It’s that time of year again when countless music teachers present their students in various recitals throughout the country. Recently I attended a spring recital highlighting the best and brightest from around the Bay Area, ranging in level from beginning to advanced. As I listened, one performer in particular struck me with his playing: it was not only technically flawless; it had a sense of interpretation and original musicality not normally found in a younger player. Usually young performers who can shape phrases and master slight dynamic changes nevertheless sound as if these gestures were things they were taught rather than felt. So no matter how right the style of playing is, it still comes off as wooden and forced.
How do we teach interpretation? Can we? Is it something that we can foster in a player, or is it innate? Can some students progress in their music studies to a level others can never attain?
In an effort to help those who are just not getting it, I try what I have found to be almost a panacea for many pedagogical conundrums: composing. Alongside learning the repertoire, I encourage all my students make up their own music, for it is in that arena that they can truly try and test things and grow without fear of judgment because they are the authors. They cannot be wrong. They are in charge! They can make whatever decisions they want to in order to make their own work more than a bunch of notes on a page. Likewise, because they are the composers, they also are the ones who must create a way for other players to understand how to play their music. Thus, once the young composers have completed their pieces, I am a stickler for making them find the best way to notate their intentions to performers through their scores. They must find what they feel is the best way to notate their rhythms, dynamics, tempo. When this is done, I or another student plays the written pieces, so the young composers can hear how the music is realized in someone else’s hands. As a result, the students gain a sense of how interpretation really works, and it helps them play other pieces they learn.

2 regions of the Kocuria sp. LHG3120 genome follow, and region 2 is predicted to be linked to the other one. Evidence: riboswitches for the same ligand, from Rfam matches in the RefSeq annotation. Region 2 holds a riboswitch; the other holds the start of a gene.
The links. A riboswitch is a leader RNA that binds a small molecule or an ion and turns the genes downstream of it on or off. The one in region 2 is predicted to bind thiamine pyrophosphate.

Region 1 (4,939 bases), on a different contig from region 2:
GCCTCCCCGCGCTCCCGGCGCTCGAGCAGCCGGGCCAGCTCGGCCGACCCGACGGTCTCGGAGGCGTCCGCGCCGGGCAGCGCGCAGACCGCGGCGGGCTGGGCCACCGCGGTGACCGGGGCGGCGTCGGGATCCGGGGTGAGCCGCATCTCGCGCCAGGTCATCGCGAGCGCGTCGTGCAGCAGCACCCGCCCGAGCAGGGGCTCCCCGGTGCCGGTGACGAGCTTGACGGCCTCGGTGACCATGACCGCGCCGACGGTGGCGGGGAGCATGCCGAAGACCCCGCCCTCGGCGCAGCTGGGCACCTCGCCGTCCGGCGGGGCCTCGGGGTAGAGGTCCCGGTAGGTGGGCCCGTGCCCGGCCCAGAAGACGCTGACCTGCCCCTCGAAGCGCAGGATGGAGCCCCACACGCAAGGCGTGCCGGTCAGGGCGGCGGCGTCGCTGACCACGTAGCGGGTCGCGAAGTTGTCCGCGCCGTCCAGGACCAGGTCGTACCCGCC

Another composer-teacher shared with me how he uses composing as a pedagogical tool for developing interpretation by injecting extra-musical ideas into the process. Often when a young player writes a piece, there is an image or story behind it: e.g. it is an angry piece or it is about a sunny sky. While it is natural for these kids to visualize and apply such metaphors to their creations, they often do not make the leap to do such with other music. That’s when my colleague steps in and suggests that they make up an image or story to go along with a piece they are learning, like they do with their own music. The light bulb almost always goes off, and suddenly a student plays with a sensitivity and originality not seen previously.
Helping a musician develop into a sensitive, insightful performer is a tricky thing. There are no hard and fast rules. However, interpretation is, in a way, a type of composing: it is the creation of a perspective and a process from which to perform a piece of music. So, doesn’t it make sense to use composing to unleash a player’s potential?